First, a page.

I am delighted that a recent letter of mine was published in the Nursing Times. This is what it said:

I was delighted to read Karen Lamb’s comments, ‘Starting Out’ (31 October – 6 November 2006), that “in the real world” of private hospitals, evidence based practice is not just encouraged but it is actively embraced, good hygiene practice is “carried out regimentally” – and where “a new treatment is introduced nurses are encouraged to research the treatment and condition”. Pointing out that the nurse-patient ratio is 1:3 in a private hospital compared with 1:8 in the NHS, Karen is right to conclude that working in the private hospitals sector has “restored [her] faith in the nursing profession”.

Today, nurses are increasingly recognising that nationalised healthcare is not only disasterous for their professional standards but it is catastrophic for patients. This is why Nurses for Reform believe (NFR) it is no longer acceptable for nurses to sign up to careers in public sector healthcare only to find they are unable to access the resources and autonomy they need to do their work. NFR rejects bland egalitarianism in favour of contestability. Above all else we believe that greater partnership with the private sector is to be actively welcomed and that this sector’s contributions are good news for patients and healthcare professionals alike.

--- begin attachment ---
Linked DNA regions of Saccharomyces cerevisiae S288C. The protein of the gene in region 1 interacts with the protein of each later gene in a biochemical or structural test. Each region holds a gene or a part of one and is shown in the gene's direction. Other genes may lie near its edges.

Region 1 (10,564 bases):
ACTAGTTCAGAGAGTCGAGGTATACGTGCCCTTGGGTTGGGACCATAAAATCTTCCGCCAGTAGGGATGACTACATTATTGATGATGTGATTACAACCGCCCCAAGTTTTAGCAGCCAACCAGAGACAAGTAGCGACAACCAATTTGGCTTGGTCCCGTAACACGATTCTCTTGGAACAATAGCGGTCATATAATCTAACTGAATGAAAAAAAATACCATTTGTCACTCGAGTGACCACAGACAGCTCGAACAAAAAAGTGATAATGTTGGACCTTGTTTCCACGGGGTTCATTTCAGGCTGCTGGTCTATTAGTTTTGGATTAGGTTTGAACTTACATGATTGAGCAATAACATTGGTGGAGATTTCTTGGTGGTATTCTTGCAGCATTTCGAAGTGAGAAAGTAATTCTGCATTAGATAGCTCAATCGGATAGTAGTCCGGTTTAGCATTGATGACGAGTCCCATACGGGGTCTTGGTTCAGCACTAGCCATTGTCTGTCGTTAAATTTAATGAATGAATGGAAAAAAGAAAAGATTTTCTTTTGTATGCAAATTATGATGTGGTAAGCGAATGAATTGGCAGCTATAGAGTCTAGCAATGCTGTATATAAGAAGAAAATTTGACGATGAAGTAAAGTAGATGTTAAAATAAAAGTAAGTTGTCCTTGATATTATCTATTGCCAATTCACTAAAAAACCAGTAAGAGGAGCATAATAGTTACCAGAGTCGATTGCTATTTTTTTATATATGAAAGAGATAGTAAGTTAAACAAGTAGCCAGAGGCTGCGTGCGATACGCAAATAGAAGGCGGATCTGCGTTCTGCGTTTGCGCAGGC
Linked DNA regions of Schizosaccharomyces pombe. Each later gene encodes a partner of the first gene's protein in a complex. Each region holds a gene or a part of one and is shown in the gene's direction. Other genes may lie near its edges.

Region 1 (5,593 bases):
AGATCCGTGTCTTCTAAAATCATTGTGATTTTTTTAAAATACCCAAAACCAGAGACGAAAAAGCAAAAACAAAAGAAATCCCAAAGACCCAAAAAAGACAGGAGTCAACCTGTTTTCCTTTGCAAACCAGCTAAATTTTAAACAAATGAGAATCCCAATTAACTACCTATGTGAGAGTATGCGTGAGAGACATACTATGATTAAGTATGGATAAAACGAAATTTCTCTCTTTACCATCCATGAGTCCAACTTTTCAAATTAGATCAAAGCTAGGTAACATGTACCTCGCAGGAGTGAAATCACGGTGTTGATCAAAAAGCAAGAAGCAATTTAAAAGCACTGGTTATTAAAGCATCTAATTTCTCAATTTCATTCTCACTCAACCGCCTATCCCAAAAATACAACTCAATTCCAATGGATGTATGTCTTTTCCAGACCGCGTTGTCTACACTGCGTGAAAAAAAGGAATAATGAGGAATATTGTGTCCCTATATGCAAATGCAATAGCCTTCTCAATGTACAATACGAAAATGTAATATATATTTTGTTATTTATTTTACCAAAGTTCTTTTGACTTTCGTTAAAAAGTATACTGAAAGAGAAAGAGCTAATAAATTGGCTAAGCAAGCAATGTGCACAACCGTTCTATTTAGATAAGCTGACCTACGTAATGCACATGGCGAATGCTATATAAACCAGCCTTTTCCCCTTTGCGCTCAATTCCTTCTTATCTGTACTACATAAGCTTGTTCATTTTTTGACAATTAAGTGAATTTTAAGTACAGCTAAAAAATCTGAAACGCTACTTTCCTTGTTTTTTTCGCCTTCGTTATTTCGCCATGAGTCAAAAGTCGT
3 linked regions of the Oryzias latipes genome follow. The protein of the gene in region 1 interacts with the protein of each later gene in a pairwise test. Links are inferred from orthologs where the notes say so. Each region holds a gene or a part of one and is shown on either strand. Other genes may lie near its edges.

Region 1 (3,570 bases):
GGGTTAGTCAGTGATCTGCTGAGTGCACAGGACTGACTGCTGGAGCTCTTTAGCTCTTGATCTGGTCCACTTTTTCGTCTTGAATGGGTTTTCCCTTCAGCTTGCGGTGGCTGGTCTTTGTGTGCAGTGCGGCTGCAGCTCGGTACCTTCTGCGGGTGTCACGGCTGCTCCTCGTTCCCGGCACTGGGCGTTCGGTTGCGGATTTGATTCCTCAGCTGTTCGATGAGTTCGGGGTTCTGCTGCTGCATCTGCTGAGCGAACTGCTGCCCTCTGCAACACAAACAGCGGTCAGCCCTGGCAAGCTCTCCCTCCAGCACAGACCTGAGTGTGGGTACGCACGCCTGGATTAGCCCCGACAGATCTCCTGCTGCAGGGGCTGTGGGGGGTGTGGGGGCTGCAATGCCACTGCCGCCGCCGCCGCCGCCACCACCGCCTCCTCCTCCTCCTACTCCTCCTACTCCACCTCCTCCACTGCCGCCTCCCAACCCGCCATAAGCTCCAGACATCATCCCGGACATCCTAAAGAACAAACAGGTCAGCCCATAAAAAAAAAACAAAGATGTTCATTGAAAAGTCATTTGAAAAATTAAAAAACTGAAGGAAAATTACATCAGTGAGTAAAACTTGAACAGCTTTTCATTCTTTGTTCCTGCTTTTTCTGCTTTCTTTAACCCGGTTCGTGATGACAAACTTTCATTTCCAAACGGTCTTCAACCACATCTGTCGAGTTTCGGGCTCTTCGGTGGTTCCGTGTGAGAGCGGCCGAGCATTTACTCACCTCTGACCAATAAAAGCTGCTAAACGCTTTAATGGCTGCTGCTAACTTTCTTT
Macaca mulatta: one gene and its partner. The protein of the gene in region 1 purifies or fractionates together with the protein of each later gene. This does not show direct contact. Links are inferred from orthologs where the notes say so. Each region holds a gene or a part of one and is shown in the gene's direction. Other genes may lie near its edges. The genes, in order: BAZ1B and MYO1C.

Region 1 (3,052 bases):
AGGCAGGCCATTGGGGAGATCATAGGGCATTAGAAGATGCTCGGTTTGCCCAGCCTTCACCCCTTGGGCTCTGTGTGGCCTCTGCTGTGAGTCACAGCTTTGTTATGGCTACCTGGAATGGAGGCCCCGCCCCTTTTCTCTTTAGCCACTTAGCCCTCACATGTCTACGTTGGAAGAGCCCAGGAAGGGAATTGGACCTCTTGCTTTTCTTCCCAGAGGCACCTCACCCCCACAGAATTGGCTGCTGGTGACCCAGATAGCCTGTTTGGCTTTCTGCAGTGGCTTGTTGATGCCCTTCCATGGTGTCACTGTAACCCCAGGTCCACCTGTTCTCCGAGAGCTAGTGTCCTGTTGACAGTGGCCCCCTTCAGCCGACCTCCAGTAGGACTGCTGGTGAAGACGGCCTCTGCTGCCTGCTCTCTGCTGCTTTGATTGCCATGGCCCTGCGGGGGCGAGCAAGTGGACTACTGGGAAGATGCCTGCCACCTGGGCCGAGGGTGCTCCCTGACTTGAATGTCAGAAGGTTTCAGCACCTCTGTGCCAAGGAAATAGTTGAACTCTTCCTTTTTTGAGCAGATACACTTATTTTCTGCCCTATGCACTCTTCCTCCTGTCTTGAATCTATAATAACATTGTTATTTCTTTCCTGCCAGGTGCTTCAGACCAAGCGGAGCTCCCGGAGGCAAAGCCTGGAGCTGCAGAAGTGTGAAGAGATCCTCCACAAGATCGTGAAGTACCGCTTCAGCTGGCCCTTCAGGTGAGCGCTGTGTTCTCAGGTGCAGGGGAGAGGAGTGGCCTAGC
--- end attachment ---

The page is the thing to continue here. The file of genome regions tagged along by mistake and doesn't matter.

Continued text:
NFR believes in fundamental change. It believes that only by putting patients and consumers interests’ first will healthcare improve. It is only when healthcare is opened up to real consumers and trusted brands that nurses will find themselves working in a sustainable environment and with the incentives, resources and encouragement to deliver a responsive, popular and truly high quality service.

 

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